For those of you younger readers this might not seem like much of a big deal. It’s just another blooper reel, there are hundreds on the Internet at a click of a mouse button. For those of us old enough to remember the Before Times of the Internet, we remember seeing the mythical original series Star Trek Blooper Reel once or perhaps twice a year in a crowded, unusually hot hotel conference room at the annual local Sci-Fi convention. No one even had it on VHS back then unless you bought it off the bootleg video table. You could always find it in a darkened corner of your local comic book convention. You knew the table because every VHS tape had a photocopied cover. Now you just click and enjoy.
These days you just wait for Paramount Home Video to release a huge DVD/Bluray like the recently released Star Trek: The Compendium, then either buy it, or just wait for someone to post all of it a bit at a time to Youtube.
Let’s get to the blooper reel, it’s what you clicked through for anyways. I must say that it is very well done. Almost too well done, it’s almost as if those involved expected a blooper reel and wanted to make sure they were in it.
You must have smiled or chuckled a bit at that. Simon Pegg is hysterical and while most of you probably got Karl Urban‘s little gold shirt joke, if you didn’t, just ask your families Star Trek Nerd to explain it to you. Every family has one. I gotta warn you though, if their anything like me you’re going to get more than a quick explanation, buy yourself a large coffee and find a comfortable seat before you ask.
Star Trek: The Compendium gives you both of J.J. Abrams’ Star Trek films, Star Trek & Star Trek Into Darkness along with a ton of bonus features like the blooper reel. What else comes with it? I’m glad you asked and have included this handy list of wonders found only on Star Trek: The Compendium:
• Star Trek in high definition
• Commentary by J.J. Abrams, Bryan Burk, Alex Kurtzman, Damon Lindelof and Roberto Orci
• To Boldly Go— Taking on the world’s most beloved science fiction franchise was no small mission. Director J.J. Abrams, writers Roberto Orci and Alex Kurtzman, producer Damon Lindelof, and executive producer Bryan Burk talk about the many challenges they faced and their strategy for success.
o Branching Pods:
? The Shatner Conundrum
? Red Shirt Guy
? The Green Girl
? Trekker Alert!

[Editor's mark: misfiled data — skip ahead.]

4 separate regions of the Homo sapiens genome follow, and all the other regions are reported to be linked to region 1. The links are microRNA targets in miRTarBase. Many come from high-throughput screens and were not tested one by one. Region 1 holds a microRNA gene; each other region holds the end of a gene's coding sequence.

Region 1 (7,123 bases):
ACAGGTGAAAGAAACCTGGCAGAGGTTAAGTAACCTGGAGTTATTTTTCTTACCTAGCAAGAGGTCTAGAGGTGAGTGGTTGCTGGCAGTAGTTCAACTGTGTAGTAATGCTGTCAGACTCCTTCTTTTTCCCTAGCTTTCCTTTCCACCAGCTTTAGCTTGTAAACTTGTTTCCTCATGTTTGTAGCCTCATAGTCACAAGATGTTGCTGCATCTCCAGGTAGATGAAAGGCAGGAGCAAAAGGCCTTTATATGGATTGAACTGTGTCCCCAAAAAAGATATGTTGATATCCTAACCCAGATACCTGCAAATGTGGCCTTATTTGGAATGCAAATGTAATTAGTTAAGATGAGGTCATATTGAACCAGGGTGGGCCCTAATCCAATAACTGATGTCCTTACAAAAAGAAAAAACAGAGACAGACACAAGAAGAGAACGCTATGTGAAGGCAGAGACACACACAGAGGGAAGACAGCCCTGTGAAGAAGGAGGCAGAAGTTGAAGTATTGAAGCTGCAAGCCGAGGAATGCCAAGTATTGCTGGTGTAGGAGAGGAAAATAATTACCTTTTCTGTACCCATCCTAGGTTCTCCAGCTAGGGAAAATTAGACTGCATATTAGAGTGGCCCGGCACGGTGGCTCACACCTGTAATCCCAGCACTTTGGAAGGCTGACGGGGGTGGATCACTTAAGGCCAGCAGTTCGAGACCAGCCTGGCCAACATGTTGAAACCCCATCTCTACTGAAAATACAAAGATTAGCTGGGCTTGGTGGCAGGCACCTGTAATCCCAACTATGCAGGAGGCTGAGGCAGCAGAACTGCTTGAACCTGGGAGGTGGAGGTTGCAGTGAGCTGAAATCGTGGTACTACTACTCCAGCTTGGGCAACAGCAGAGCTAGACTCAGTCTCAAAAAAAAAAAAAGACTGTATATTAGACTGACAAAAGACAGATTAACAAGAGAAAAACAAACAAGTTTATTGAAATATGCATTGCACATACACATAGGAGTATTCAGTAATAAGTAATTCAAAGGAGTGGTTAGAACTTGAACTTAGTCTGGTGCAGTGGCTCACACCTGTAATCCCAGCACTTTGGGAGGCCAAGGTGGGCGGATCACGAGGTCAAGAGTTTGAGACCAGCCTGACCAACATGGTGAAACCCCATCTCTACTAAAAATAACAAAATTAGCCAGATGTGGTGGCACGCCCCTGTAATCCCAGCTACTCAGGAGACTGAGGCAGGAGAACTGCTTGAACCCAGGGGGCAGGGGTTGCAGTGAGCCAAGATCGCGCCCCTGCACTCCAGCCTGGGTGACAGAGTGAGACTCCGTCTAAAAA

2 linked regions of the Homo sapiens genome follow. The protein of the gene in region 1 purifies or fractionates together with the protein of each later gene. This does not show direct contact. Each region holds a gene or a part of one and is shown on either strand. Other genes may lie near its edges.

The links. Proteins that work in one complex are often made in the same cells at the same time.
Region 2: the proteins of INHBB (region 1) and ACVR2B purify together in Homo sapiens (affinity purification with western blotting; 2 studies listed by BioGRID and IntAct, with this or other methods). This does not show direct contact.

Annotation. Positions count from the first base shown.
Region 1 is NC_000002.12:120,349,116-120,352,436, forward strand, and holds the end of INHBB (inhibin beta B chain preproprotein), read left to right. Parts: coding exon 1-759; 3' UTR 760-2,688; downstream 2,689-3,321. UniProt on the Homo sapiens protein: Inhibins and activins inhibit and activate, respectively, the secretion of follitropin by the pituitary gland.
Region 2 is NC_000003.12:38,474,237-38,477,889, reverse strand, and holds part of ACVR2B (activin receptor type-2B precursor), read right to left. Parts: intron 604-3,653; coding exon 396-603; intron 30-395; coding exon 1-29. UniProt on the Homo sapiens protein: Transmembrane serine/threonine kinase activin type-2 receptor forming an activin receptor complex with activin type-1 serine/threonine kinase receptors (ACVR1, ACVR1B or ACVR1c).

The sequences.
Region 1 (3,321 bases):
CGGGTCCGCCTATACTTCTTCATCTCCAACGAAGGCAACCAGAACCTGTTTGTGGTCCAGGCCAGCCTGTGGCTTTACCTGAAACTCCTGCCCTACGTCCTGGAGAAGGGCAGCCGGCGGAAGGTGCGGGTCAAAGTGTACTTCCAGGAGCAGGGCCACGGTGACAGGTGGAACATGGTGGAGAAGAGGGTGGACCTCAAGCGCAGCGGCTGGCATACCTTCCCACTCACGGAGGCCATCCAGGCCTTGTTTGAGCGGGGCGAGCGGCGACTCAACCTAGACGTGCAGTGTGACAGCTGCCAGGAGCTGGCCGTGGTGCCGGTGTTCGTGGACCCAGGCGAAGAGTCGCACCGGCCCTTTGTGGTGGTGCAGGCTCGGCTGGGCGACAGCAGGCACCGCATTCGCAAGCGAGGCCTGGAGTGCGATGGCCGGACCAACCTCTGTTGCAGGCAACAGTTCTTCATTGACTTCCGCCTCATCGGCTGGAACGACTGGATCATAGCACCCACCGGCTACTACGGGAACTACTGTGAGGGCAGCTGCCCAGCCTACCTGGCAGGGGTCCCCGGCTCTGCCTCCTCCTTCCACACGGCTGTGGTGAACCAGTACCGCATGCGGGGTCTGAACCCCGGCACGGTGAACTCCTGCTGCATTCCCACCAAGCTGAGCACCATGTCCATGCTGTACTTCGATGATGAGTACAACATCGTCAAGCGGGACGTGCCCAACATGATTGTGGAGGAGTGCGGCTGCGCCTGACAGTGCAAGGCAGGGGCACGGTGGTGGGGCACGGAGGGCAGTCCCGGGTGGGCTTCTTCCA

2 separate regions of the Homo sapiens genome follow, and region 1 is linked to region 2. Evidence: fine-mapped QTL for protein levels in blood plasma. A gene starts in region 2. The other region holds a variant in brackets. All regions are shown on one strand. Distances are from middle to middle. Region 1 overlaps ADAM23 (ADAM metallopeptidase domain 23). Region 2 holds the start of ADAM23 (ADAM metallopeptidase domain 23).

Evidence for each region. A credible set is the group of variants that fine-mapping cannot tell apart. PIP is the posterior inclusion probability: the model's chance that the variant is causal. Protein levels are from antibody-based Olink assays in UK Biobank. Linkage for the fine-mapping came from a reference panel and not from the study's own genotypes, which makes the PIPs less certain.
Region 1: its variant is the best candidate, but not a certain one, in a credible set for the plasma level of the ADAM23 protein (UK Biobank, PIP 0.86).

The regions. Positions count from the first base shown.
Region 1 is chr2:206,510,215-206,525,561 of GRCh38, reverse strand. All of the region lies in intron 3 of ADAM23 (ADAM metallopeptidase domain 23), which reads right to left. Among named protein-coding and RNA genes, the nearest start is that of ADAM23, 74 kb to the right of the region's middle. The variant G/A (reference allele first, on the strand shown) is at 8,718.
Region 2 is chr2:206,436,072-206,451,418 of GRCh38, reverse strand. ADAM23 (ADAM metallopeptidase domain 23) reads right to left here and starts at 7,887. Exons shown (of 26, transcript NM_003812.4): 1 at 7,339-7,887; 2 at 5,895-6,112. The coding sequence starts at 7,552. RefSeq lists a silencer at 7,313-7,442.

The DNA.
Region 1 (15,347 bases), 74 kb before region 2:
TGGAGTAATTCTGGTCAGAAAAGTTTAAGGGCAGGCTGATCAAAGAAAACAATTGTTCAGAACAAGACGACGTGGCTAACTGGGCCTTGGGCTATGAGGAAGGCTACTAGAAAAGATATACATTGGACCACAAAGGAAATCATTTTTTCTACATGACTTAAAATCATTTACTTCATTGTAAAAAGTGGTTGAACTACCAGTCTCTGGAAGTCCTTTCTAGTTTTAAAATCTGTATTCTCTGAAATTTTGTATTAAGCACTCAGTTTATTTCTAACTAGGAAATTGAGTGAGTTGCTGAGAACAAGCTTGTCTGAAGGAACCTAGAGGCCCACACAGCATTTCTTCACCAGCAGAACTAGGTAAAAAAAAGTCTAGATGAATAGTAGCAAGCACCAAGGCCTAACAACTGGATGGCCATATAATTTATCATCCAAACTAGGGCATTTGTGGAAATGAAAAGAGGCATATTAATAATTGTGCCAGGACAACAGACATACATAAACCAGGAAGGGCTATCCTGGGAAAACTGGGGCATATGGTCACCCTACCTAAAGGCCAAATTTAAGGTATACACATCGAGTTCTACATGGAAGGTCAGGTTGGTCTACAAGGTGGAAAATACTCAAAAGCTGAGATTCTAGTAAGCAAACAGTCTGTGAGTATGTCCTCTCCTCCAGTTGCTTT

• Casting— The producers knew their greatest task was finding the right cast to reprise these epic roles. The cast, for their part, talk about the experience of trying to capture the essence of these mythic characters. The piece concludes with a moving tribute to Leonard Nimoy.
• A New Vision— J.J. Abrams’ vision was not only to create a Star Trek that was a bigger, more action-packed spectacle, but also to make the spectacle feel real. Every aspect of production—from unique locations to the use of classic Hollywood camera tricks—was guided by this overall objective.
o Branching Pods:
? Savage Pressure
• Starships—Abrams and production designer Scott Chambliss were careful to pay tribute to the design of the original Enterprise, but they also wanted to make it futuristic and cool for a modern audience. This chapter focuses on the unique stories behind the creation of the film’s starships.
o Branching Pods:
? Warp Explained
? Paint Job
? Bridge Construction Accelerated
? The Captain’s Chair
? Button Acting 101
? Narada Construction Accelerated
? Shuttle Shuffle
• Aliens— Designers Neville Page and Joel Harlow talk about the hurdles they faced creating new alien species, recreating the Romulans and Vulcans, and designing the terrifying creatures on Delta Vega for the new Star Trek.
o Branching Pods:
? The Alien Paradox
? Big-Eyed Girl
? Big Bro Quinto
? Drakoulias Anatomy 101
• Planets— From the frozen landscape of Delta Vega to the desert plains of Vulcan, Scott Chambliss and the art department had a number of radically different planets to create. Abrams’ desire to shoot on real locations whenever possible led the production team to a number of strange and surprising locations.
o Branching Pods:
? Extra Business
• Props and Costumes— Property master Russell Bobbitt had the unique challenge of designing props that were both true to the original series and pertinent to today’s technology. Likewise, costume designer Michael Kaplan talks about how he designed costumes that paid homage to what came before yet were relevant and timeless.
o Branching Pods:
? Klingon Wardrobe